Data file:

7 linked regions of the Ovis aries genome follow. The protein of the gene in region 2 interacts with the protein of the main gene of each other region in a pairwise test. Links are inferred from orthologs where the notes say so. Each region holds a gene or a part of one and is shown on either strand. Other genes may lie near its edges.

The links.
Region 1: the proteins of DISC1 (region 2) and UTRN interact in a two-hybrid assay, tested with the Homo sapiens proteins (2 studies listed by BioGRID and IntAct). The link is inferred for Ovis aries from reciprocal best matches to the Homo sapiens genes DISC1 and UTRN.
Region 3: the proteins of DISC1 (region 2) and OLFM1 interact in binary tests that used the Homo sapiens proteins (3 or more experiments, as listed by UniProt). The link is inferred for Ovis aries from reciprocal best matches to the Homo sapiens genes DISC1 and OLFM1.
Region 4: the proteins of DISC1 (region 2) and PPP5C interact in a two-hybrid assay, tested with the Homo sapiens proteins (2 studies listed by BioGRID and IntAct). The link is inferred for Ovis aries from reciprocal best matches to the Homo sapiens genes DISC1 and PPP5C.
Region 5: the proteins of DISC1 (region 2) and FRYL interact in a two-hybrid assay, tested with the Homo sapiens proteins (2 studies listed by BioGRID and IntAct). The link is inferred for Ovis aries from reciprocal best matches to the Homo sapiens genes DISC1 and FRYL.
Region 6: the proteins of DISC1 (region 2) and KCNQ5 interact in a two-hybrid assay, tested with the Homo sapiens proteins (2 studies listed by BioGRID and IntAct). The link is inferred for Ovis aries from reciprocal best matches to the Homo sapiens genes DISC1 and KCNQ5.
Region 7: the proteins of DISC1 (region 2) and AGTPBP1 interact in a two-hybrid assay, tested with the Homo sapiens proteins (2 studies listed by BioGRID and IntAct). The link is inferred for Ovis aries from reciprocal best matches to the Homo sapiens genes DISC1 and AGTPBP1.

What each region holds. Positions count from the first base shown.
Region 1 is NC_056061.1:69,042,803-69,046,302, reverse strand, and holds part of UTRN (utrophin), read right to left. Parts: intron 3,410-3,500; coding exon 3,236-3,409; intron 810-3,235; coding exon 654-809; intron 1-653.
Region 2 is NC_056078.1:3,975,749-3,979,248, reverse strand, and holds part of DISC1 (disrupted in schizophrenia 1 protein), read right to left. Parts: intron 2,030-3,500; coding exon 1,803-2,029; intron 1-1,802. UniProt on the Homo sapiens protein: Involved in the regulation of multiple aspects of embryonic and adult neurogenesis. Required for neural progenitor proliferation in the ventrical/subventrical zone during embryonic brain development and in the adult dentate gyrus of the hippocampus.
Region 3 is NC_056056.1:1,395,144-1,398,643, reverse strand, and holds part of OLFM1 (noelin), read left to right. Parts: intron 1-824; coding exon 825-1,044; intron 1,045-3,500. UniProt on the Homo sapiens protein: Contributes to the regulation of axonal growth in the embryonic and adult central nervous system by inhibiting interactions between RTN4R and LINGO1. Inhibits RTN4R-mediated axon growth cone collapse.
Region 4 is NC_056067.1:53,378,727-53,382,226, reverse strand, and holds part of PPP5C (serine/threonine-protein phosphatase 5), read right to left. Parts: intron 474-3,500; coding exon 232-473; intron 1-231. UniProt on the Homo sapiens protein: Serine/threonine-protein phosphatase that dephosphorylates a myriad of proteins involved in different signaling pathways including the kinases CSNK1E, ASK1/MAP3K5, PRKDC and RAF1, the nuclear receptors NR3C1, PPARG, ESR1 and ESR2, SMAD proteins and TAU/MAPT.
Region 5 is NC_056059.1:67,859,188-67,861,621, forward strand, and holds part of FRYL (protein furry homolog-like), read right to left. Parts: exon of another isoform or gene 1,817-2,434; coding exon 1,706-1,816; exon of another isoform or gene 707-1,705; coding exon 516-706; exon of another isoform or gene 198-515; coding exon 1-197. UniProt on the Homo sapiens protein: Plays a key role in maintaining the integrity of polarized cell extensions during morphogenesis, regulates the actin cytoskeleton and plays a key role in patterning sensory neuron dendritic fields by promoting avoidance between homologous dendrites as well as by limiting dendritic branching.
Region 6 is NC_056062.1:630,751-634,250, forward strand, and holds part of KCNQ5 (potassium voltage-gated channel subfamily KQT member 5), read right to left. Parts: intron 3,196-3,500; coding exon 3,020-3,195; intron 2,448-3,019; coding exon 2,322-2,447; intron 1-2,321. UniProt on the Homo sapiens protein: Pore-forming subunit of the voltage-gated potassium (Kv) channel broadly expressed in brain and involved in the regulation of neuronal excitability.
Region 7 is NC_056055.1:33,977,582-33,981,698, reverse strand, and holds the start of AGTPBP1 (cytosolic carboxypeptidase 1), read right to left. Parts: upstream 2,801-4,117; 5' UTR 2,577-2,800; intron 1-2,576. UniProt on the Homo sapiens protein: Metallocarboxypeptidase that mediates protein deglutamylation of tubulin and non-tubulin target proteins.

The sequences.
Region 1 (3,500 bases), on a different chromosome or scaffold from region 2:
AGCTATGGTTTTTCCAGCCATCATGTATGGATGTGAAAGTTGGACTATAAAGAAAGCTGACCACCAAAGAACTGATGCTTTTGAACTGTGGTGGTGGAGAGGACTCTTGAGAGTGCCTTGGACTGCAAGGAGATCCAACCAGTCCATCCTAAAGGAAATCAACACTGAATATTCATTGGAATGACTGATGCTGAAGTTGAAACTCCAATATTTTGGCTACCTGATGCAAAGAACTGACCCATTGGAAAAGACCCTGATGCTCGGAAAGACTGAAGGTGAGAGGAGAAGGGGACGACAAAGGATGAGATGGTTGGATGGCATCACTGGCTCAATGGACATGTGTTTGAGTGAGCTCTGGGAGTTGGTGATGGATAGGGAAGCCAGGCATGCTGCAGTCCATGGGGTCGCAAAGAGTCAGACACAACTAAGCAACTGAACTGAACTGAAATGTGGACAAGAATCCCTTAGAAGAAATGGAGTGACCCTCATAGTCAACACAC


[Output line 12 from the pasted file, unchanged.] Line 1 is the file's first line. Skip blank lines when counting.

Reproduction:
Region 3 is NC_056056.1:1,395,144-1,398,643, reverse strand, and holds part of OLFM1 (noelin), read left to right. Parts: intron 1-824; coding exon 825-1,044; intron 1,045-3,500. UniProt on the Homo sapiens protein: Contributes to the regulation of axonal growth in the embryonic and adult central nervous system by inhibiting interactions between RTN4R and LINGO1. Inhibits RTN4R-mediated axon growth cone collapse.